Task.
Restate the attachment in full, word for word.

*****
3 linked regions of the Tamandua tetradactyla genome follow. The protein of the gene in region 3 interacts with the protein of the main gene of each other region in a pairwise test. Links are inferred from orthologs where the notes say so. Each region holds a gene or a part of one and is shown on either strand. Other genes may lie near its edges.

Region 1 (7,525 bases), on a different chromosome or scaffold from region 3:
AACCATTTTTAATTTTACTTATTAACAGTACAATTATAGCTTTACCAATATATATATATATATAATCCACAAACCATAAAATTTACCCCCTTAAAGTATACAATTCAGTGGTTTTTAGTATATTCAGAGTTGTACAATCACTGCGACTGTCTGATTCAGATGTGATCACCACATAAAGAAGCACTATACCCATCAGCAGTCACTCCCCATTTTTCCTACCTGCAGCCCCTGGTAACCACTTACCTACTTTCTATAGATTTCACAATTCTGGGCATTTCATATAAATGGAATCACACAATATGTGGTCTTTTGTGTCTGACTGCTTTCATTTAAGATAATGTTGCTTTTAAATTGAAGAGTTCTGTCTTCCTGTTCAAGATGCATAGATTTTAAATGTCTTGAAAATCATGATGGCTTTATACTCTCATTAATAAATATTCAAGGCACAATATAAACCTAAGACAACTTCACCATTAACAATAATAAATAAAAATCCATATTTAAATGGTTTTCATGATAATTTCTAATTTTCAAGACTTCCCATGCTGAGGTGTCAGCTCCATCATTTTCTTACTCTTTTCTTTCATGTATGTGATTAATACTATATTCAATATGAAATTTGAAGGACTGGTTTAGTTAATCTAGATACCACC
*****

3 linked regions of the Tamandua tetradactyla genome follow. The protein of the gene in region 3 interacts with the protein of the main gene of each other region in a pairwise test. Links are inferred from orthologs where the notes say so. Each region holds a gene or a part of one and is shown on either strand. Other genes may lie near its edges.

Region 1 (7,525 bases), on a different chromosome or scaffold from region 3:
AACCATTTTTAATTTTACTTATTAACAGTACAATTATAGCTTTACCAATATATATATATATATAATCCACAAACCATAAAATTTACCCCCTTAAAGTATACAATTCAGTGGTTTTTAGTATATTCAGAGTTGTACAATCACTGCGACTGTCTGATTCAGATGTGATCACCACATAAAGAAGCACTATACCCATCAGCAGTCACTCCCCATTTTTCCTACCTGCAGCCCCTGGTAACCACTTACCTACTTTCTATAGATTTCACAATTCTGGGCATTTCATATAAATGGAATCACACAATATGTGGTCTTTTGTGTCTGACTGCTTTCATTTAAGATAATGTTGCTTTTAAATTGAAGAGTTCTGTCTTCCTGTTCAAGATGCATAGATTTTAAATGTCTTGAAAATCATGATGGCTTTATACTCTCATTAATAAATATTCAAGGCACAATATAAACCTAAGACAACTTCACCATTAACAATAATAAATAAAAATCCATATTTAAATGGTTTTCATGATAATTTCTAATTTTCAAGACTTCCCATGCTGAGGTGTCAGCTCCATCATTTTCTTACTCTTTTCTTTCATGTATGTGATTAATACTATATTCAATATGAAATTTGAAGGACTGGTTTAGTTAATCTAGATACCACC